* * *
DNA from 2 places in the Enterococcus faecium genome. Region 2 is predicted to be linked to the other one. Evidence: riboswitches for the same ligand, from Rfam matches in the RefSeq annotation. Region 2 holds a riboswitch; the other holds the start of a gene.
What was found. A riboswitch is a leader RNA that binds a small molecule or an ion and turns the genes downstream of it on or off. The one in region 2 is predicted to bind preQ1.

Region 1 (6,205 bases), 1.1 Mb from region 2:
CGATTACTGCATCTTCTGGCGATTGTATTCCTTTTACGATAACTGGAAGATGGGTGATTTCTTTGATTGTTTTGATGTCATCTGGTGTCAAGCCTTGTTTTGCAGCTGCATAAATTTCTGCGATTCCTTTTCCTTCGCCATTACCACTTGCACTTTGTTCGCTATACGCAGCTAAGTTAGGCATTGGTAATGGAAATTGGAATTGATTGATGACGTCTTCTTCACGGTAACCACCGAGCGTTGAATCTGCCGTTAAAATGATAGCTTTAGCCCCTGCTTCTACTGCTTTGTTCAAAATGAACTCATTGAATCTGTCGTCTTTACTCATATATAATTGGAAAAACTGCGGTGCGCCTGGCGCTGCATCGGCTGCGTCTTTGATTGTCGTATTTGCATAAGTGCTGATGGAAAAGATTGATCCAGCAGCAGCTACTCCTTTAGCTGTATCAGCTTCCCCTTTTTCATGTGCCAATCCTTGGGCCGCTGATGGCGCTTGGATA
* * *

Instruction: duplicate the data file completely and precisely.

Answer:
DNA from 2 places in the Enterococcus faecium genome. Region 2 is predicted to be linked to the other one. Evidence: riboswitches for the same ligand, from Rfam matches in the RefSeq annotation. Region 2 holds a riboswitch; the other holds the start of a gene.
What was found. A riboswitch is a leader RNA that binds a small molecule or an ion and turns the genes downstream of it on or off. The one in region 2 is predicted to bind preQ1.

Region 1 (6,205 bases), 1.1 Mb from region 2:
CGATTACTGCATCTTCTGGCGATTGTATTCCTTTTACGATAACTGGAAGATGGGTGATTTCTTTGATTGTTTTGATGTCATCTGGTGTCAAGCCTTGTTTTGCAGCTGCATAAATTTCTGCGATTCCTTTTCCTTCGCCATTACCACTTGCACTTTGTTCGCTATACGCAGCTAAGTTAGGCATTGGTAATGGAAATTGGAATTGATTGATGACGTCTTCTTCACGGTAACCACCGAGCGTTGAATCTGCCGTTAAAATGATAGCTTTAGCCCCTGCTTCTACTGCTTTGTTCAAAATGAACTCATTGAATCTGTCGTCTTTACTCATATATAATTGGAAAAACTGCGGTGCGCCTGGCGCTGCATCGGCTGCGTCTTTGATTGTCGTATTTGCATAAGTGCTGATGGAAAAGATTGATCCAGCAGCAGCTACTCCTTTAGCTGTATCAGCTTCCCCTTTTTCATGTGCCAATCCTTGGGCCGCTGATGGCGCTTGGATA